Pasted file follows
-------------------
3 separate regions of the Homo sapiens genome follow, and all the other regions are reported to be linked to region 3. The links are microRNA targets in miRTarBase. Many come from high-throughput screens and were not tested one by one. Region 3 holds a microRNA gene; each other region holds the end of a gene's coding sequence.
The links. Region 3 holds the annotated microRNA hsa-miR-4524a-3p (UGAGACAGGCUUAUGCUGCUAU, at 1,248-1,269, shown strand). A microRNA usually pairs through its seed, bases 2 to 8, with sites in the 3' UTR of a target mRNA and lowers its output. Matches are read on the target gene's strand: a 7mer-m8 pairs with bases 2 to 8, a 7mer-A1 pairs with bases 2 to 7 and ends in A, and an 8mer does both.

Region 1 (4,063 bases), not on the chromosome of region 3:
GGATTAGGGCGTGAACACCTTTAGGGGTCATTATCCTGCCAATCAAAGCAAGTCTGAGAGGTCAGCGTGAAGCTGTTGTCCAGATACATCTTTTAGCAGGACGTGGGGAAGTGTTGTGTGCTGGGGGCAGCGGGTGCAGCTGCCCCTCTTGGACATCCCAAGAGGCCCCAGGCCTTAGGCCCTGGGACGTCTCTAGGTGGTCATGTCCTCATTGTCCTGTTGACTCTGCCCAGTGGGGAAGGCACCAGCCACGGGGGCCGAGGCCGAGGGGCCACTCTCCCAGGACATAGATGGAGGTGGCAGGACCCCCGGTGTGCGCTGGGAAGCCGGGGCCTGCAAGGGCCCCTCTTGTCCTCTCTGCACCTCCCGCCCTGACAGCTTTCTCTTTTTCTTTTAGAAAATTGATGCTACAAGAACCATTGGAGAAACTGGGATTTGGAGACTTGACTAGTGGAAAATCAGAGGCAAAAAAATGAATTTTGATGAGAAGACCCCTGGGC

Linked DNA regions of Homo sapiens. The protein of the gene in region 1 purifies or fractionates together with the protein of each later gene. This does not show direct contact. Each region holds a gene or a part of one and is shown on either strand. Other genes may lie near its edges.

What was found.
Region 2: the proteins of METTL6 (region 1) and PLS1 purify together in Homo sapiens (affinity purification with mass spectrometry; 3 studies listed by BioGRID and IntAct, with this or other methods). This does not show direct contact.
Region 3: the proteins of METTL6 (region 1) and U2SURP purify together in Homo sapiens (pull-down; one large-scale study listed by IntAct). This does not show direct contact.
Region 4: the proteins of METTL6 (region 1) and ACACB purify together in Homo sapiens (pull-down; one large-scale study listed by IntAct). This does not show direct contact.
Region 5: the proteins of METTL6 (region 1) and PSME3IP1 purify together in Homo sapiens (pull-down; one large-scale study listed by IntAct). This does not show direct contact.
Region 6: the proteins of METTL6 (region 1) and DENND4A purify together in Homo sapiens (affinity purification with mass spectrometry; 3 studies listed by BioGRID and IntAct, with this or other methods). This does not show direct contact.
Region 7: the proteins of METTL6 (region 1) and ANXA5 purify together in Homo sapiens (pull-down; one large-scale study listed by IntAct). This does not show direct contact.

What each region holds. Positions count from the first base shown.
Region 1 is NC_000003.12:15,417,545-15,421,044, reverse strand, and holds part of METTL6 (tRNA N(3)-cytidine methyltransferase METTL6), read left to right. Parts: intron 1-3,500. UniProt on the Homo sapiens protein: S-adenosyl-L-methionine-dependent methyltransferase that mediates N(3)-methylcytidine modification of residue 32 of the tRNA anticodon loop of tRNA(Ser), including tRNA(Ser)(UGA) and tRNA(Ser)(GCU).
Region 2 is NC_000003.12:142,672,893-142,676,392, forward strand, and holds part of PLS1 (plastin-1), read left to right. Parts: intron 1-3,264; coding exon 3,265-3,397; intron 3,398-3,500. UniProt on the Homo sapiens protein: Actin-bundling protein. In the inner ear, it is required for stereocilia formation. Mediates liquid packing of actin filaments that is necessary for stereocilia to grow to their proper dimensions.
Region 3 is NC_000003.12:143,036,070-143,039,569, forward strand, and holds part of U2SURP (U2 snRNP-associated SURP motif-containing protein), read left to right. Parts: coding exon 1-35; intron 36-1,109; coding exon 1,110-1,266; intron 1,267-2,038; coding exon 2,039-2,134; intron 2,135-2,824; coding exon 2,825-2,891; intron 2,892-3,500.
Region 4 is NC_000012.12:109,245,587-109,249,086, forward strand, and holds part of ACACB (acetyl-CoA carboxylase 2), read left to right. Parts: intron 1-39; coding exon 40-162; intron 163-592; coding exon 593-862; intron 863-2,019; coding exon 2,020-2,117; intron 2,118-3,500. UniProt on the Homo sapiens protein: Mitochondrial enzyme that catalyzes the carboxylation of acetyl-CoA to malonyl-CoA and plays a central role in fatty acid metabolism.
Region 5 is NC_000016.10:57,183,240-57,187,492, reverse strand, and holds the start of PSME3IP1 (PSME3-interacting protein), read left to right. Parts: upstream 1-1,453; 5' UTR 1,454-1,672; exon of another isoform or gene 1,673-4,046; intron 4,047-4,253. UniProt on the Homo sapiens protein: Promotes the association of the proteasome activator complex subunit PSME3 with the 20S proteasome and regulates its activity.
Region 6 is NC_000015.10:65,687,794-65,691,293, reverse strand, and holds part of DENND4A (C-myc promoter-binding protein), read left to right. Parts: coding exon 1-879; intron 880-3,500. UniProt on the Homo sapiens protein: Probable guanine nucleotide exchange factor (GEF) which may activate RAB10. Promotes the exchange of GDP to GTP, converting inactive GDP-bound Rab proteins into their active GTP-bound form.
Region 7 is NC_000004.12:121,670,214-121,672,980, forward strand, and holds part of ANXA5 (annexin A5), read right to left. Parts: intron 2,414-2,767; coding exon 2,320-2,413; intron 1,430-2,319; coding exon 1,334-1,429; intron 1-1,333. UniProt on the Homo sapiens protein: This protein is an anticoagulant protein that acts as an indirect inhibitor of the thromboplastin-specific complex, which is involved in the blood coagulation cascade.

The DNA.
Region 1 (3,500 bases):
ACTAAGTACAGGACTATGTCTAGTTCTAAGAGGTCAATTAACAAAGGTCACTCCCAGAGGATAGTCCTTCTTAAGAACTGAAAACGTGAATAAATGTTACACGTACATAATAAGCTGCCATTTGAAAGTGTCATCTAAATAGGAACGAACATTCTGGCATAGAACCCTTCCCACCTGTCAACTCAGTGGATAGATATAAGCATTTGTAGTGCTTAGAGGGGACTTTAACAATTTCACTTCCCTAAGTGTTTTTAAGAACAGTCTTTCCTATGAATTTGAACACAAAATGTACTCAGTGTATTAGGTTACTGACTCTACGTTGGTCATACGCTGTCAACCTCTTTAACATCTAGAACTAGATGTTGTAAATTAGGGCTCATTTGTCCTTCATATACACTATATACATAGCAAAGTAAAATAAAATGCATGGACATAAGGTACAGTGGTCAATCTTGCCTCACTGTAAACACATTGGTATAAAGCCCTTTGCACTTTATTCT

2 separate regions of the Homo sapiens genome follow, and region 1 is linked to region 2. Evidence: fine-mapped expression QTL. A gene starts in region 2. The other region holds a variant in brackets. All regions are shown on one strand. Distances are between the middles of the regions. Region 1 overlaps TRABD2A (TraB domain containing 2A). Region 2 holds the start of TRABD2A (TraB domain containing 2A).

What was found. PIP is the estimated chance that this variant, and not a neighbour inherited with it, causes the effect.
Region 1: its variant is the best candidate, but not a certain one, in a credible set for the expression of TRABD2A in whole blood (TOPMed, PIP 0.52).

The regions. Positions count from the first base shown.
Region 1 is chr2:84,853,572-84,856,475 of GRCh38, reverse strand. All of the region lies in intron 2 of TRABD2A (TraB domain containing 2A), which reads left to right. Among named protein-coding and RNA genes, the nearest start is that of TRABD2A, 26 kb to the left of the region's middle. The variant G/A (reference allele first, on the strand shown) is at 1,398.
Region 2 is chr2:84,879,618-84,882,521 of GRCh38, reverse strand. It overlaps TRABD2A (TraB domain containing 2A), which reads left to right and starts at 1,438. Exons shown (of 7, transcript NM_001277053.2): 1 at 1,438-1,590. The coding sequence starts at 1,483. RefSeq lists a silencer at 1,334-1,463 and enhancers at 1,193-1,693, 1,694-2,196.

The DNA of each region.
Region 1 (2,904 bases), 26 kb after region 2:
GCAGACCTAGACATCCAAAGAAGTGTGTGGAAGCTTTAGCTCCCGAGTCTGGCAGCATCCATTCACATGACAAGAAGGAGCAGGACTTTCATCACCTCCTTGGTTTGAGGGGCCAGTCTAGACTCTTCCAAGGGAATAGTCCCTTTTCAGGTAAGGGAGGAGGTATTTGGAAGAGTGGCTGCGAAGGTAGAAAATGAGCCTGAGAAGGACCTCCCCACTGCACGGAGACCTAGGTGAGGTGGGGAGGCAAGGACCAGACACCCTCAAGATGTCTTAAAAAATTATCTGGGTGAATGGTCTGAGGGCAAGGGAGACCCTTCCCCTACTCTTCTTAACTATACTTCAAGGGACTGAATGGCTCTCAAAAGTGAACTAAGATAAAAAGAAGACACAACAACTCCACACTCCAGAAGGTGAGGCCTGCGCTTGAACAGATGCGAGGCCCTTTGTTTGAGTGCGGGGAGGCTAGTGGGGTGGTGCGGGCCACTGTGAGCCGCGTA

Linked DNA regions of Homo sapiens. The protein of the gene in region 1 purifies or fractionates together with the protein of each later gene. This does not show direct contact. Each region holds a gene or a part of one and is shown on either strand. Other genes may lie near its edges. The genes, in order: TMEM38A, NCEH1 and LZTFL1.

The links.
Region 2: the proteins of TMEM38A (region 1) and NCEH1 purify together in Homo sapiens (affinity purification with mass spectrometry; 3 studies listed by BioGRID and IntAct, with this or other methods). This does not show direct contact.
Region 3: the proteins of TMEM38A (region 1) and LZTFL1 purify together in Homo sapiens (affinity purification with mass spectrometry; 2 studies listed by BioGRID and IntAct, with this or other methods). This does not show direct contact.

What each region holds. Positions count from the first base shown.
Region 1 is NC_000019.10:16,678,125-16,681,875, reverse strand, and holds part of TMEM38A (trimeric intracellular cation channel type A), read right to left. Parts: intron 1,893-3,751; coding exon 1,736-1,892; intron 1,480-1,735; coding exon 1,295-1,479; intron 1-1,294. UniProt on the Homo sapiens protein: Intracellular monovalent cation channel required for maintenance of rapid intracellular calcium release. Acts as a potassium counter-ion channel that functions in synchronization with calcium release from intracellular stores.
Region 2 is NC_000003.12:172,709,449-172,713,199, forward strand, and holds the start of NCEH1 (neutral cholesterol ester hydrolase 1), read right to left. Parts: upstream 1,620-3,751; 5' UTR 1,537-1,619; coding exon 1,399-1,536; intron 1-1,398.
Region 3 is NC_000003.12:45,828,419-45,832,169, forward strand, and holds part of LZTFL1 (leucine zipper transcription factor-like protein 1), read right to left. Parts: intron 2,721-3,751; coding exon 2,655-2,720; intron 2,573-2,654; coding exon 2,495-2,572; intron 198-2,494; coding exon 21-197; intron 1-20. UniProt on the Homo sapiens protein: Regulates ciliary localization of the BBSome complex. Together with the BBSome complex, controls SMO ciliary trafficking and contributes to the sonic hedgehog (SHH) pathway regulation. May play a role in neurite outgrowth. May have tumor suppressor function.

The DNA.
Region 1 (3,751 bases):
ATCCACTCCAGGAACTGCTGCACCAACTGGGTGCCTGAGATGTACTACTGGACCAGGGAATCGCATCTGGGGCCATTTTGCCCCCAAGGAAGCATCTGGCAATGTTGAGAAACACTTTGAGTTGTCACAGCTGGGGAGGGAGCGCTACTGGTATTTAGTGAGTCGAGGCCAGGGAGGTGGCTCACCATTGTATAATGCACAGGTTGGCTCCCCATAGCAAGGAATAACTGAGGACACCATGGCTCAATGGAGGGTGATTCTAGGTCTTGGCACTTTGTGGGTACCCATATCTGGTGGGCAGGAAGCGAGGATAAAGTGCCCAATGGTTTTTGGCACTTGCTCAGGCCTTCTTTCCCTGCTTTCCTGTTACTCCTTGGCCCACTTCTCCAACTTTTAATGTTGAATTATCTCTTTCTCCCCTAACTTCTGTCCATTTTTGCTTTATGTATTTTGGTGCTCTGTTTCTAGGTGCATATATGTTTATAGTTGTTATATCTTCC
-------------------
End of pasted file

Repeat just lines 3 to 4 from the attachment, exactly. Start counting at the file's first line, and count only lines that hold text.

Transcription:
Region 1 (4,063 bases), not on the chromosome of region 3:
GGATTAGGGCGTGAACACCTTTAGGGGTCATTATCCTGCCAATCAAAGCAAGTCTGAGAGGTCAGCGTGAAGCTGTTGTCCAGATACATCTTTTAGCAGGACGTGGGGAAGTGTTGTGTGCTGGGGGCAGCGGGTGCAGCTGCCCCTCTTGGACATCCCAAGAGGCCCCAGGCCTTAGGCCCTGGGACGTCTCTAGGTGGTCATGTCCTCATTGTCCTGTTGACTCTGCCCAGTGGGGAAGGCACCAGCCACGGGGGCCGAGGCCGAGGGGCCACTCTCCCAGGACATAGATGGAGGTGGCAGGACCCCCGGTGTGCGCTGGGAAGCCGGGGCCTGCAAGGGCCCCTCTTGTCCTCTCTGCACCTCCCGCCCTGACAGCTTTCTCTTTTTCTTTTAGAAAATTGATGCTACAAGAACCATTGGAGAAACTGGGATTTGGAGACTTGACTAGTGGAAAATCAGAGGCAAAAAAATGAATTTTGATGAGAAGACCCCTGGGC